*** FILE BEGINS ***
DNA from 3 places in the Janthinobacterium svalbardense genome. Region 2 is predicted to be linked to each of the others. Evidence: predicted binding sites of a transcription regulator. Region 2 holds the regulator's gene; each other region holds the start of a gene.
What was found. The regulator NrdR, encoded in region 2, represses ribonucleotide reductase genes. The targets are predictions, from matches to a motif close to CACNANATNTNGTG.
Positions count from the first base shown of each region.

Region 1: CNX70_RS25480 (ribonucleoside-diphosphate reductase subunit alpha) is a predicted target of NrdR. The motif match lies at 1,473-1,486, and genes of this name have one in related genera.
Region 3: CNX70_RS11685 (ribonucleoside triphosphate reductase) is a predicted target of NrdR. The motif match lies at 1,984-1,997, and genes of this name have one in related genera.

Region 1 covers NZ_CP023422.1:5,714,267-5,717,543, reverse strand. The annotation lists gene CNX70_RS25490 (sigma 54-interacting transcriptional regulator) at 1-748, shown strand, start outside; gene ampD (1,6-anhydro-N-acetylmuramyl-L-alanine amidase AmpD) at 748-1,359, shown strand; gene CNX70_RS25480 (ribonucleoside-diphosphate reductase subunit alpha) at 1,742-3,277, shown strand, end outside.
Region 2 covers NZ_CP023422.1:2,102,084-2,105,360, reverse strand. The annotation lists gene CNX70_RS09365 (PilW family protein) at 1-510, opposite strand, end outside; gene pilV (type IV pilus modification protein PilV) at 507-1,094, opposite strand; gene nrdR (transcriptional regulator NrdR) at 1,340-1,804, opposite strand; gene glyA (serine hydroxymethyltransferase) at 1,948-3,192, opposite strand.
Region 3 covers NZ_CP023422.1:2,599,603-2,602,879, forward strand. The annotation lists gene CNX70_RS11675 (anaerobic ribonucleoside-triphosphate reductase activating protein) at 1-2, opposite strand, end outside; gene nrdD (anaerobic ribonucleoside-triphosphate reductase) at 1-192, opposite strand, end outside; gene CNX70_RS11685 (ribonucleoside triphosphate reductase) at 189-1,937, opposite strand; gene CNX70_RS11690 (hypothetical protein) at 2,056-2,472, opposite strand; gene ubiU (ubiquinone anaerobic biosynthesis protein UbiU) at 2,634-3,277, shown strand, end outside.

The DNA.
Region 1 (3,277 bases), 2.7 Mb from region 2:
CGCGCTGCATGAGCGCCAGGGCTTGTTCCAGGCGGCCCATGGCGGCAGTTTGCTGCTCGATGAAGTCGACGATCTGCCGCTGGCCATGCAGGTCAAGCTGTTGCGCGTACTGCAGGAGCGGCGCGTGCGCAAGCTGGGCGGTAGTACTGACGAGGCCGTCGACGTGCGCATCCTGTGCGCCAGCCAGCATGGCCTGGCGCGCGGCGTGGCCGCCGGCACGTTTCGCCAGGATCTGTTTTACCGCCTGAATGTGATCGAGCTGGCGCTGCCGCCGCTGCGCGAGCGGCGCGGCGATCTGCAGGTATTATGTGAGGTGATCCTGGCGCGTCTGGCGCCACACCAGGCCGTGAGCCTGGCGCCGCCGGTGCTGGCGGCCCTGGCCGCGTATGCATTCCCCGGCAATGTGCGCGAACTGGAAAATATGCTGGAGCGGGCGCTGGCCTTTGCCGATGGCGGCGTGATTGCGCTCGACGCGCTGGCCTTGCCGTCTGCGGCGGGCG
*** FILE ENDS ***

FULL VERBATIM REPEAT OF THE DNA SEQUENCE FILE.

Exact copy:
DNA from 3 places in the Janthinobacterium svalbardense genome. Region 2 is predicted to be linked to each of the others. Evidence: predicted binding sites of a transcription regulator. Region 2 holds the regulator's gene; each other region holds the start of a gene.
What was found. The regulator NrdR, encoded in region 2, represses ribonucleotide reductase genes. The targets are predictions, from matches to a motif close to CACNANATNTNGTG.
Positions count from the first base shown of each region.

Region 1: CNX70_RS25480 (ribonucleoside-diphosphate reductase subunit alpha) is a predicted target of NrdR. The motif match lies at 1,473-1,486, and genes of this name have one in related genera.
Region 3: CNX70_RS11685 (ribonucleoside triphosphate reductase) is a predicted target of NrdR. The motif match lies at 1,984-1,997, and genes of this name have one in related genera.

Region 1 covers NZ_CP023422.1:5,714,267-5,717,543, reverse strand. The annotation lists gene CNX70_RS25490 (sigma 54-interacting transcriptional regulator) at 1-748, shown strand, start outside; gene ampD (1,6-anhydro-N-acetylmuramyl-L-alanine amidase AmpD) at 748-1,359, shown strand; gene CNX70_RS25480 (ribonucleoside-diphosphate reductase subunit alpha) at 1,742-3,277, shown strand, end outside.
Region 2 covers NZ_CP023422.1:2,102,084-2,105,360, reverse strand. The annotation lists gene CNX70_RS09365 (PilW family protein) at 1-510, opposite strand, end outside; gene pilV (type IV pilus modification protein PilV) at 507-1,094, opposite strand; gene nrdR (transcriptional regulator NrdR) at 1,340-1,804, opposite strand; gene glyA (serine hydroxymethyltransferase) at 1,948-3,192, opposite strand.
Region 3 covers NZ_CP023422.1:2,599,603-2,602,879, forward strand. The annotation lists gene CNX70_RS11675 (anaerobic ribonucleoside-triphosphate reductase activating protein) at 1-2, opposite strand, end outside; gene nrdD (anaerobic ribonucleoside-triphosphate reductase) at 1-192, opposite strand, end outside; gene CNX70_RS11685 (ribonucleoside triphosphate reductase) at 189-1,937, opposite strand; gene CNX70_RS11690 (hypothetical protein) at 2,056-2,472, opposite strand; gene ubiU (ubiquinone anaerobic biosynthesis protein UbiU) at 2,634-3,277, shown strand, end outside.

The DNA.
Region 1 (3,277 bases), 2.7 Mb from region 2:
CGCGCTGCATGAGCGCCAGGGCTTGTTCCAGGCGGCCCATGGCGGCAGTTTGCTGCTCGATGAAGTCGACGATCTGCCGCTGGCCATGCAGGTCAAGCTGTTGCGCGTACTGCAGGAGCGGCGCGTGCGCAAGCTGGGCGGTAGTACTGACGAGGCCGTCGACGTGCGCATCCTGTGCGCCAGCCAGCATGGCCTGGCGCGCGGCGTGGCCGCCGGCACGTTTCGCCAGGATCTGTTTTACCGCCTGAATGTGATCGAGCTGGCGCTGCCGCCGCTGCGCGAGCGGCGCGGCGATCTGCAGGTATTATGTGAGGTGATCCTGGCGCGTCTGGCGCCACACCAGGCCGTGAGCCTGGCGCCGCCGGTGCTGGCGGCCCTGGCCGCGTATGCATTCCCCGGCAATGTGCGCGAACTGGAAAATATGCTGGAGCGGGCGCTGGCCTTTGCCGATGGCGGCGTGATTGCGCTCGACGCGCTGGCCTTGCCGTCTGCGGCGGGCG